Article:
Mysteries of the Norman Conquest is a well annotated and layman accessible monograph on deciphering the extant sources (and later interpretations) from the Battle of Hastings and the events of 1066. Due out 14th July 2022 from Pen & Sword on their Frontline imprint, it's 248 pages and will be available in hardcover and ebook formats.
I was fascinated reading the author's presentation of both the primary historical sources on the Norman incursions into England and events of the period which have been muddled or partially lost to the passage of time. The author begins with a helpful recap of the undisputed events of the period, and on to the salient battles (Fulford, Stamford Bridge, and finally Hastings). He also examines the composition of the warring forces, their technology, and the relevant physical terrain, then and now.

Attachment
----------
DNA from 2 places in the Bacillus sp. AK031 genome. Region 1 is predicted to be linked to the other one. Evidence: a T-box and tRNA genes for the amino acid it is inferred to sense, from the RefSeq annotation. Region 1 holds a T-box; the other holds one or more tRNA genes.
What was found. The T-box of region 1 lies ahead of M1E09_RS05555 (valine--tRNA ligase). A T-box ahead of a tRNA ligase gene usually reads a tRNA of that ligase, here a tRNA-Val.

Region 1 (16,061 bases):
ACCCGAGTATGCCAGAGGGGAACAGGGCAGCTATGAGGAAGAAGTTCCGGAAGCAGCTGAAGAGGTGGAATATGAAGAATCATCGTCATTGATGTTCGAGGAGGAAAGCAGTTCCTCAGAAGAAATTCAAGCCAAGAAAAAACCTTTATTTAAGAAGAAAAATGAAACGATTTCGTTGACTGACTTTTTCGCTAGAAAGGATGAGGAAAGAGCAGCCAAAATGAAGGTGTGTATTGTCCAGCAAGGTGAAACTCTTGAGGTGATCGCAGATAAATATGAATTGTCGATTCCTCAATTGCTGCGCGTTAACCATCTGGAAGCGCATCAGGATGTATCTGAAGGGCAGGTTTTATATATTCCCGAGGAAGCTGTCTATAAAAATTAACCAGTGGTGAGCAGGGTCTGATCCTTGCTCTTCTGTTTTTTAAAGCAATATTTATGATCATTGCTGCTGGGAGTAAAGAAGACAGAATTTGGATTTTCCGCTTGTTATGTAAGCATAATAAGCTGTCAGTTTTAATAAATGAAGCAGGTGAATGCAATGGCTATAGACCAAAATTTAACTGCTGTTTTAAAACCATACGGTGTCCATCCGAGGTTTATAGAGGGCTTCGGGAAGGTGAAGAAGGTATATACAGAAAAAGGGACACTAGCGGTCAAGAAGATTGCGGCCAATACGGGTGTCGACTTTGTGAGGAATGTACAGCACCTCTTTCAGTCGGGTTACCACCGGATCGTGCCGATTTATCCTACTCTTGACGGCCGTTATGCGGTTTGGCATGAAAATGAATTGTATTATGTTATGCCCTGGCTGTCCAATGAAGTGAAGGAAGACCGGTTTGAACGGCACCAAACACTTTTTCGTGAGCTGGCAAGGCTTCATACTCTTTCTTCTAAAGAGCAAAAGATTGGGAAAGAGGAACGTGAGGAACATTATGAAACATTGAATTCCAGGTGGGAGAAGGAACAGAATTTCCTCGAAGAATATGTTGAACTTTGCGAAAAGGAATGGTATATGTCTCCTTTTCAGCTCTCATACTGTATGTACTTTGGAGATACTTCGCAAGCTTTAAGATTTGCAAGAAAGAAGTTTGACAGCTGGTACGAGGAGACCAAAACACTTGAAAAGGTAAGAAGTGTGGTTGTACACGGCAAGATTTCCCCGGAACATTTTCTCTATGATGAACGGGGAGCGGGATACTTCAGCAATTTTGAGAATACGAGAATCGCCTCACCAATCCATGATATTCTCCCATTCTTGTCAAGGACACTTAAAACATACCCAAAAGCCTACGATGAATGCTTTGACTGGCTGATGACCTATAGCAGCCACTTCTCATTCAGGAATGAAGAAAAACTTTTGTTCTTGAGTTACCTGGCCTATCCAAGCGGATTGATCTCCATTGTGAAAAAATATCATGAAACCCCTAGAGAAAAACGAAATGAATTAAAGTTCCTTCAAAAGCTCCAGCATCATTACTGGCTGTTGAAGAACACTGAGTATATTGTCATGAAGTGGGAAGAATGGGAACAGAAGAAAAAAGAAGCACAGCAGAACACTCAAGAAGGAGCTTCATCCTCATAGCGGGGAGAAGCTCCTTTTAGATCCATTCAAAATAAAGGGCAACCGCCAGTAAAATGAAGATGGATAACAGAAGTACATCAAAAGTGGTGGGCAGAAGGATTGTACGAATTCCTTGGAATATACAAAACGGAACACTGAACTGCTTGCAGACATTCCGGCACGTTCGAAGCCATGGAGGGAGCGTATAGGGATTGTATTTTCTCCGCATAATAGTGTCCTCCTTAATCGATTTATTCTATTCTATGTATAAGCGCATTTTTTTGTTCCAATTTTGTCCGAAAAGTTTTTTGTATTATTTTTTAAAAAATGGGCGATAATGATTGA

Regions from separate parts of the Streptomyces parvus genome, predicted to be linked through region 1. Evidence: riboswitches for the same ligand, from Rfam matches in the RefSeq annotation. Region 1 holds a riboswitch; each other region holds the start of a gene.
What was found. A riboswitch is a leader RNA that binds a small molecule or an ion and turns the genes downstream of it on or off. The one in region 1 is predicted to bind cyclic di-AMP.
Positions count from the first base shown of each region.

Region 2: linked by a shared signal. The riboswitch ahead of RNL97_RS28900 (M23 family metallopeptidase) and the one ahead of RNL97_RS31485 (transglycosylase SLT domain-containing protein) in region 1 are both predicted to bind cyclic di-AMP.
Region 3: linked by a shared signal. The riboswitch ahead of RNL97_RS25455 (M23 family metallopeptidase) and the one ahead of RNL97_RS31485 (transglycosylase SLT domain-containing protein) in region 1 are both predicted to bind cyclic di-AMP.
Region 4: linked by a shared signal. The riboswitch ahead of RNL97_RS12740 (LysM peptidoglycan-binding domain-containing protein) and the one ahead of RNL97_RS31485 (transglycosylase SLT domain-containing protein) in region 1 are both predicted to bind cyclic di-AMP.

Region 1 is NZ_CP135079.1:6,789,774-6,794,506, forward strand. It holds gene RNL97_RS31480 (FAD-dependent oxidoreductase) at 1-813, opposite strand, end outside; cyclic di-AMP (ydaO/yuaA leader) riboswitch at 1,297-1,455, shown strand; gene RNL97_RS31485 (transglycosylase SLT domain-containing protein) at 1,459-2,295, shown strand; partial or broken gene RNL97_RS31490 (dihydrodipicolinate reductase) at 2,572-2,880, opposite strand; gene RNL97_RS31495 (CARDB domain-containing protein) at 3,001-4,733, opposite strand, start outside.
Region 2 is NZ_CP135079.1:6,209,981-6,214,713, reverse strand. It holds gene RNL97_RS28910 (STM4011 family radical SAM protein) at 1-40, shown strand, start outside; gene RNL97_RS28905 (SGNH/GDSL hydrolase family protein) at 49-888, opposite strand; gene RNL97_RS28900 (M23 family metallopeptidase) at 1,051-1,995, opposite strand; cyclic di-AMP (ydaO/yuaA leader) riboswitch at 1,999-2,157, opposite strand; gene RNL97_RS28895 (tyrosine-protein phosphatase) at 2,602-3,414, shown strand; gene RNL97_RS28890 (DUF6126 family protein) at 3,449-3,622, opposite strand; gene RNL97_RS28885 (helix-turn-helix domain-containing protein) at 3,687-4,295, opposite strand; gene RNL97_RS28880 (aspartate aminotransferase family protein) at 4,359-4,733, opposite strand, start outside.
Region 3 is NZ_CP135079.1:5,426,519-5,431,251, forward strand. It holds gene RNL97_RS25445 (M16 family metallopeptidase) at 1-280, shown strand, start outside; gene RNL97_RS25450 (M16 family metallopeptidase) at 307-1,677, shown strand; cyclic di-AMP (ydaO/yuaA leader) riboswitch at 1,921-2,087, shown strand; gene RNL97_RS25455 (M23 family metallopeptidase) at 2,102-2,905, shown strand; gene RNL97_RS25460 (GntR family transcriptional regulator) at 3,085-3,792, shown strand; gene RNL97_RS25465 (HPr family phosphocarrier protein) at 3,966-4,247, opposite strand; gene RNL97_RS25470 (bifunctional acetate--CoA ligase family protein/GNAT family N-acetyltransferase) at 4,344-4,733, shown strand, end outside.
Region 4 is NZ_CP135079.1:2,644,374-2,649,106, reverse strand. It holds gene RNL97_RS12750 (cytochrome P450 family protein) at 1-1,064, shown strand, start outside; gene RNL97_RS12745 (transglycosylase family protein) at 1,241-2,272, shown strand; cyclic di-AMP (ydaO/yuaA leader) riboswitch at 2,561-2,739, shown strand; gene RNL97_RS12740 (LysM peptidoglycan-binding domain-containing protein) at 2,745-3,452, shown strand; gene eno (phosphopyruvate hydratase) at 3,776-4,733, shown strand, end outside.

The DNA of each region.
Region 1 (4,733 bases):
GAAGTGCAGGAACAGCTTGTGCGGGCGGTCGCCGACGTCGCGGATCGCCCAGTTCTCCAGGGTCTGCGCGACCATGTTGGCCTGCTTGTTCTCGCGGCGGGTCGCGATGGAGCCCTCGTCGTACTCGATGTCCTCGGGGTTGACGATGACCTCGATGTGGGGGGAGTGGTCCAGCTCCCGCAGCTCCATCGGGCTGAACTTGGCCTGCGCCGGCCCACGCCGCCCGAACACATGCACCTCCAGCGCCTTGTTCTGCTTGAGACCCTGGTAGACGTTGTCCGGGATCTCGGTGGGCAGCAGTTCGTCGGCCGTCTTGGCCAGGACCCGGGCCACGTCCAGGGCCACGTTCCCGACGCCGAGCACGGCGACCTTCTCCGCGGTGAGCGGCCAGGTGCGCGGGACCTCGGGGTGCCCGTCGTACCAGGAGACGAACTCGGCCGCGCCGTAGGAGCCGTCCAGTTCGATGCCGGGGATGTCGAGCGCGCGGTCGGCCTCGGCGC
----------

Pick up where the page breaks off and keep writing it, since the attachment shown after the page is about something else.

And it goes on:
It's annotated well throughout, and the chapter notes and bibliography will give rich scope for further reading for keen students of the period. Probably the highlight for me was the author's riveting (really!) discussion of the Bayeux Tapestry and its inception and known history. I'm a keen embroiderer (it's not a tapestry, as most people know by now) and reading about the work and the history and disposition of the piece, as well as the missing/lost panel of William's coronation, was fascinating. The sheer scope of the tapestry has always amazed me and although not lavishly illustrated, the text was fascinating.
The final release version will also include a number of photographs and maps of relevant locations described in the text.
Four and a half stars.
Disclosure: I received an ARC at no cost from the author/publisher for review purposes.